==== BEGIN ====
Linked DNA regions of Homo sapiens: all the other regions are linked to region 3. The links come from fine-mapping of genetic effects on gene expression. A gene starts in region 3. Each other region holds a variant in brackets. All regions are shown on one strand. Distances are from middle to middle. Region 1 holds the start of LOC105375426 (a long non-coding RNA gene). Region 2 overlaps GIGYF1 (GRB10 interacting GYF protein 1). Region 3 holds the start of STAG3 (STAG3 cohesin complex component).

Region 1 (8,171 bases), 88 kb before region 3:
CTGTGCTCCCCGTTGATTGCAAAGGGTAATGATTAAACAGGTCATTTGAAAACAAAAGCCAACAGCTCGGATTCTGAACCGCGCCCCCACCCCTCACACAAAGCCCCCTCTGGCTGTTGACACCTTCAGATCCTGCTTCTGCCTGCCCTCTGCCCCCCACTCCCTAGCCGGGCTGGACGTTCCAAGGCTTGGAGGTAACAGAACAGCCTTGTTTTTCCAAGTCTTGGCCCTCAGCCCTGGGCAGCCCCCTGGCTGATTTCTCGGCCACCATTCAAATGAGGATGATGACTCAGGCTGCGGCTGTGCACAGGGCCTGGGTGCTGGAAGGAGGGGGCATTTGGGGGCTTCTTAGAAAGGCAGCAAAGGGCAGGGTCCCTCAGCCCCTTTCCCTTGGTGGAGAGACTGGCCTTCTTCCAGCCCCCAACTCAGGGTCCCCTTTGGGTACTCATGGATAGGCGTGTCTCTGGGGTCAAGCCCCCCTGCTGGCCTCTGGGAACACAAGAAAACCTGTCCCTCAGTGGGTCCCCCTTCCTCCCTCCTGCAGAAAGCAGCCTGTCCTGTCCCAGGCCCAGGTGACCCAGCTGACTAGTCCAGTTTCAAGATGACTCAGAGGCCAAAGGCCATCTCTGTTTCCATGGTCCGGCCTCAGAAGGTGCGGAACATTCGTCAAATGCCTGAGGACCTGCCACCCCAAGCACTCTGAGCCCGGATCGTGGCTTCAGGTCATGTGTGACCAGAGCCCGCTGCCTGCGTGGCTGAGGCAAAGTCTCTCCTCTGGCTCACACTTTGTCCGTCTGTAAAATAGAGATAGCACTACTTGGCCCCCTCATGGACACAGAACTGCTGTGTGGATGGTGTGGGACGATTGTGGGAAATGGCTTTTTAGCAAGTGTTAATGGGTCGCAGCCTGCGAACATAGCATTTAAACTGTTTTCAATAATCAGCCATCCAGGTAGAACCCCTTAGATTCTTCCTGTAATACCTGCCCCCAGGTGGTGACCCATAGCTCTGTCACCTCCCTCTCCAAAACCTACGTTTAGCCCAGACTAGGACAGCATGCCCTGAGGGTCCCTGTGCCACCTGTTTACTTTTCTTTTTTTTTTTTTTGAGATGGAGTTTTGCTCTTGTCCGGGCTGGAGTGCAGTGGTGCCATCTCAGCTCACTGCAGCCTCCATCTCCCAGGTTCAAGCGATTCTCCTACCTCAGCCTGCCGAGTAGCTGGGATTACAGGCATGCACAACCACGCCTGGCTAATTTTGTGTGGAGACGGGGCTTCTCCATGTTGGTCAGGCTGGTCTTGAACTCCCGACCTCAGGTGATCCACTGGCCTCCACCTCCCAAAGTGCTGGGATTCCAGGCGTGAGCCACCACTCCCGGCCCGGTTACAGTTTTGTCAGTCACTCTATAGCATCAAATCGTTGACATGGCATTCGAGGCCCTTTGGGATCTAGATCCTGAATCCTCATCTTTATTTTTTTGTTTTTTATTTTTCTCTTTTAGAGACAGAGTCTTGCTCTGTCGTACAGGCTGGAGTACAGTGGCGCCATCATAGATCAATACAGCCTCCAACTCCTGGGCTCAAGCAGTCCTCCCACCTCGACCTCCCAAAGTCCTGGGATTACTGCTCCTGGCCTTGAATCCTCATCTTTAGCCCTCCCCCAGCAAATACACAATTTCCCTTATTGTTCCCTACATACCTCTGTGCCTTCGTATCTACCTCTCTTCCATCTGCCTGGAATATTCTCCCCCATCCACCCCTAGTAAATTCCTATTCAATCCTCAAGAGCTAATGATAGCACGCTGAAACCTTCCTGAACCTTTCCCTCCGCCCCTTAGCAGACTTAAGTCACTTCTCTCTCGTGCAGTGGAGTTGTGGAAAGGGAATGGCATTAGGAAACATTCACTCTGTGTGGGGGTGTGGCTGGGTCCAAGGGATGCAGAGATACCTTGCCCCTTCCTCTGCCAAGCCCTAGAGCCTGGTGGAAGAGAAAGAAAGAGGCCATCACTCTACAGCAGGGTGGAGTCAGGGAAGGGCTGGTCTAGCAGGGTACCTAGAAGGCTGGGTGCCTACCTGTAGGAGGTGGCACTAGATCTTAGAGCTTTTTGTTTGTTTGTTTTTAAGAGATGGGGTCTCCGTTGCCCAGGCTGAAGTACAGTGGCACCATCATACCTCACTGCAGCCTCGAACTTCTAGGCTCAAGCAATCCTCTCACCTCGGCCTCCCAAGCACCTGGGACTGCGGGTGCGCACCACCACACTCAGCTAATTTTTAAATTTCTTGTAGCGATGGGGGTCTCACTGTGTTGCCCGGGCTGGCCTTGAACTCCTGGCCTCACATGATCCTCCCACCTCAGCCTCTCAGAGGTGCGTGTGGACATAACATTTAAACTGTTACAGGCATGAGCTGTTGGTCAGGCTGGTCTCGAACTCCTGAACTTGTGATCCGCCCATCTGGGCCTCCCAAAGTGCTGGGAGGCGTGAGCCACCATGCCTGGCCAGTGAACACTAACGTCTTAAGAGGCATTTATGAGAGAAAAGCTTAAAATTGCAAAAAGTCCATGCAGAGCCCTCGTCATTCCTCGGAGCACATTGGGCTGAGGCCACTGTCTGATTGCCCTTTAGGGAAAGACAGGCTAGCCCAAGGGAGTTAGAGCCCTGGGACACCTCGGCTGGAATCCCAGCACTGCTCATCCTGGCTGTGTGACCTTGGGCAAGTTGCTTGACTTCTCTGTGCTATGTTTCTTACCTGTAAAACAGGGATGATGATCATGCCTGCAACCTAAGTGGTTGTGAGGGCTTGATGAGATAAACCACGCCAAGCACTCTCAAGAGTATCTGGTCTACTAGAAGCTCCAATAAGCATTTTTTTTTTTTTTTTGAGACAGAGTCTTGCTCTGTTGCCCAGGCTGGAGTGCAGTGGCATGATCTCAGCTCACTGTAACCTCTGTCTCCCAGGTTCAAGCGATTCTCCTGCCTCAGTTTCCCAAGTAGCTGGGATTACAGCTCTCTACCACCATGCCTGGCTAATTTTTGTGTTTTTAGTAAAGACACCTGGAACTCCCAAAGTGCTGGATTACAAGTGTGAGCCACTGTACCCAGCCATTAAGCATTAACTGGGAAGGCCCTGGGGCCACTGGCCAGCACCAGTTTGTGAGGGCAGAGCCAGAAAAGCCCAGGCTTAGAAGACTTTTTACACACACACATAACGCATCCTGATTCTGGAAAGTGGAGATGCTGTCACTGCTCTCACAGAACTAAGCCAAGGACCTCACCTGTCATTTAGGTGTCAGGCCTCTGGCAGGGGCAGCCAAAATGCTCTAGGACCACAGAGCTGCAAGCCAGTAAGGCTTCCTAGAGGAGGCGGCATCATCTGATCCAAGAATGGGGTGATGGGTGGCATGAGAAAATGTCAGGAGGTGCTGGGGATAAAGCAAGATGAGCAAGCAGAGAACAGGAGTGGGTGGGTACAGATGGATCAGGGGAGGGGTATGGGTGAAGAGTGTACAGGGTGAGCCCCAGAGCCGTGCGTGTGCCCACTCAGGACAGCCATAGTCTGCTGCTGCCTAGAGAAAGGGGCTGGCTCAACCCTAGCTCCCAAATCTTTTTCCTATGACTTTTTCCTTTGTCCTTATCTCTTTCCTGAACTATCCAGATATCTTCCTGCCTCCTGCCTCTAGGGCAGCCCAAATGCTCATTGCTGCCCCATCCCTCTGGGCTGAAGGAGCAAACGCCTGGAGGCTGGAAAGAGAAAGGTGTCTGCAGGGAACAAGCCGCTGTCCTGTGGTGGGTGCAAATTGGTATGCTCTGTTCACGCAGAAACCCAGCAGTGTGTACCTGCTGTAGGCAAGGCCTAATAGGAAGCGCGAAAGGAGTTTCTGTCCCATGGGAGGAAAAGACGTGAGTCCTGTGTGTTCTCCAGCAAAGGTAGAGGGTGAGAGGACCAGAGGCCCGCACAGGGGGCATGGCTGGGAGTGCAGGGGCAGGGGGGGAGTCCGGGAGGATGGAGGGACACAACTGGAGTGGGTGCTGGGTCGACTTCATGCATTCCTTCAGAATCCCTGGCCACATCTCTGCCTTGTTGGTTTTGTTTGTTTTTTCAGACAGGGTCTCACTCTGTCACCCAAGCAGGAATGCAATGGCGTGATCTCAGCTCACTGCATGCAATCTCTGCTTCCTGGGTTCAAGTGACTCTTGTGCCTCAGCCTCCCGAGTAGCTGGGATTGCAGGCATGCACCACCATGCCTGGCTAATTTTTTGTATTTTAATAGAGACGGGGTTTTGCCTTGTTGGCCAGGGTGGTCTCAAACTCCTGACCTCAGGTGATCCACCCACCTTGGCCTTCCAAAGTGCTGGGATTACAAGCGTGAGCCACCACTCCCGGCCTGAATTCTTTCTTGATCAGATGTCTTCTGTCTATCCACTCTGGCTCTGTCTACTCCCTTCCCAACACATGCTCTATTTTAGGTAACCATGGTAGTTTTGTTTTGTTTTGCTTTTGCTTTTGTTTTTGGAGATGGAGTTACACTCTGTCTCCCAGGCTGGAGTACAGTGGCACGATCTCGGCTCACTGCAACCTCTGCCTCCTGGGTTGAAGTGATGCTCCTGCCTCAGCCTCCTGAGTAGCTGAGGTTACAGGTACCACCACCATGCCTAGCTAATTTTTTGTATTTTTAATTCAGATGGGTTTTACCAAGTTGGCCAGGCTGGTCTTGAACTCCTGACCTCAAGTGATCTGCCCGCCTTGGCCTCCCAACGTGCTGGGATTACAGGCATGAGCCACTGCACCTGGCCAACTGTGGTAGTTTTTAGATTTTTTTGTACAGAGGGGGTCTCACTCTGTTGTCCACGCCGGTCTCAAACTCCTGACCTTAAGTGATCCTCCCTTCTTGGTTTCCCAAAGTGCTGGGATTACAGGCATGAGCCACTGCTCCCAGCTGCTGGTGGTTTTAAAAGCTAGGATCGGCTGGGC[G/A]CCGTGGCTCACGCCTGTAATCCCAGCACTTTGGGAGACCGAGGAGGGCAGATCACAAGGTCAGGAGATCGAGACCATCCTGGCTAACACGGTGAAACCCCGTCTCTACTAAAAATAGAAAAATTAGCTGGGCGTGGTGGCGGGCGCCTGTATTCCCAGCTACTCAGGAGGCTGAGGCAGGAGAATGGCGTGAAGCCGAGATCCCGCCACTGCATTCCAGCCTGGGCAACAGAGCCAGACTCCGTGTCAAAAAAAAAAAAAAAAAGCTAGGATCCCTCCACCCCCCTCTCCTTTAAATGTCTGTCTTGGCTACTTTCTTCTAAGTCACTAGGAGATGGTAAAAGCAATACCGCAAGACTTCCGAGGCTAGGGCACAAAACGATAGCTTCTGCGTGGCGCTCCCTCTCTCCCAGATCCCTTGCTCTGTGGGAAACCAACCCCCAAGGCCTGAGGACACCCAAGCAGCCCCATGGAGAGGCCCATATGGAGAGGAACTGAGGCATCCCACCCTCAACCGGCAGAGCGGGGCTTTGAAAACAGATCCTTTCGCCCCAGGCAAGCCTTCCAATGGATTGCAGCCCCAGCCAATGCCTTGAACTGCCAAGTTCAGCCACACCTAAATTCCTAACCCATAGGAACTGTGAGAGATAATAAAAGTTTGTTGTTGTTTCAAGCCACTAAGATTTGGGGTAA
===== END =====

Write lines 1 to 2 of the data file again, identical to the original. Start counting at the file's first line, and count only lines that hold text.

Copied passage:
Linked DNA regions of Homo sapiens: all the other regions are linked to region 3. The links come from fine-mapping of genetic effects on gene expression. A gene starts in region 3. Each other region holds a variant in brackets. All regions are shown on one strand. Distances are from middle to middle. Region 1 holds the start of LOC105375426 (a long non-coding RNA gene). Region 2 overlaps GIGYF1 (GRB10 interacting GYF protein 1). Region 3 holds the start of STAG3 (STAG3 cohesin complex component).

Region 1 (8,171 bases), 88 kb before region 3: